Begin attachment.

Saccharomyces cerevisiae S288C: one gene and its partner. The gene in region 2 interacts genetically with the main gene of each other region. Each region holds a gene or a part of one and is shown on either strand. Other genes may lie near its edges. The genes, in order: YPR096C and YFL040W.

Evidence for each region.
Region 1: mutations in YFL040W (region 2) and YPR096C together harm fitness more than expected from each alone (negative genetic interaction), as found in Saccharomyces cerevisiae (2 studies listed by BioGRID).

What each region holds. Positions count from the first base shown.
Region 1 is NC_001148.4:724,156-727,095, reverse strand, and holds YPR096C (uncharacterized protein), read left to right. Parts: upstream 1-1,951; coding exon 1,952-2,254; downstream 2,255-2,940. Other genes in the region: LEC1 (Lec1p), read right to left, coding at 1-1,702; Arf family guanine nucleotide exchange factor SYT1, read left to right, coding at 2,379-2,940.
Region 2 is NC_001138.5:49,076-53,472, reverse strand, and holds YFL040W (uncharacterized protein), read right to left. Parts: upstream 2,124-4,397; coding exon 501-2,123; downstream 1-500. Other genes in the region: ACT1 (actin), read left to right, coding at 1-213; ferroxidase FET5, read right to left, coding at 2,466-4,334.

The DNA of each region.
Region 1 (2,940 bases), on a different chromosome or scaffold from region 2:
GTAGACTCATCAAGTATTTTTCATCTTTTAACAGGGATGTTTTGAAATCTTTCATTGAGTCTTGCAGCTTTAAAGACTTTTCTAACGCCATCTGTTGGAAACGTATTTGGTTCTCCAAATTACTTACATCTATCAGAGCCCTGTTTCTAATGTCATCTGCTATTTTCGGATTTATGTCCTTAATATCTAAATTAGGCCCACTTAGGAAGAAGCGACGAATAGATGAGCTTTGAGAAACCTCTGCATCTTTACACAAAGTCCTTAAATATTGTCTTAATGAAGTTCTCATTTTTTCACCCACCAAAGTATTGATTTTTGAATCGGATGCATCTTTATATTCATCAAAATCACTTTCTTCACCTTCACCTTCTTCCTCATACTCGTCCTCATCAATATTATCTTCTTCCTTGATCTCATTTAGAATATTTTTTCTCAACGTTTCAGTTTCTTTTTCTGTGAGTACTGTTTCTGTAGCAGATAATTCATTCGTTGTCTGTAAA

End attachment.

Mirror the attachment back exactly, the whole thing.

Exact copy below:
Saccharomyces cerevisiae S288C: one gene and its partner. The gene in region 2 interacts genetically with the main gene of each other region. Each region holds a gene or a part of one and is shown on either strand. Other genes may lie near its edges. The genes, in order: YPR096C and YFL040W.

Evidence for each region.
Region 1: mutations in YFL040W (region 2) and YPR096C together harm fitness more than expected from each alone (negative genetic interaction), as found in Saccharomyces cerevisiae (2 studies listed by BioGRID).

What each region holds. Positions count from the first base shown.
Region 1 is NC_001148.4:724,156-727,095, reverse strand, and holds YPR096C (uncharacterized protein), read left to right. Parts: upstream 1-1,951; coding exon 1,952-2,254; downstream 2,255-2,940. Other genes in the region: LEC1 (Lec1p), read right to left, coding at 1-1,702; Arf family guanine nucleotide exchange factor SYT1, read left to right, coding at 2,379-2,940.
Region 2 is NC_001138.5:49,076-53,472, reverse strand, and holds YFL040W (uncharacterized protein), read right to left. Parts: upstream 2,124-4,397; coding exon 501-2,123; downstream 1-500. Other genes in the region: ACT1 (actin), read left to right, coding at 1-213; ferroxidase FET5, read right to left, coding at 2,466-4,334.

The DNA of each region.
Region 1 (2,940 bases), on a different chromosome or scaffold from region 2:
GTAGACTCATCAAGTATTTTTCATCTTTTAACAGGGATGTTTTGAAATCTTTCATTGAGTCTTGCAGCTTTAAAGACTTTTCTAACGCCATCTGTTGGAAACGTATTTGGTTCTCCAAATTACTTACATCTATCAGAGCCCTGTTTCTAATGTCATCTGCTATTTTCGGATTTATGTCCTTAATATCTAAATTAGGCCCACTTAGGAAGAAGCGACGAATAGATGAGCTTTGAGAAACCTCTGCATCTTTACACAAAGTCCTTAAATATTGTCTTAATGAAGTTCTCATTTTTTCACCCACCAAAGTATTGATTTTTGAATCGGATGCATCTTTATATTCATCAAAATCACTTTCTTCACCTTCACCTTCTTCCTCATACTCGTCCTCATCAATATTATCTTCTTCCTTGATCTCATTTAGAATATTTTTTCTCAACGTTTCAGTTTCTTTTTCTGTGAGTACTGTTTCTGTAGCAGATAATTCATTCGTTGTCTGTAAA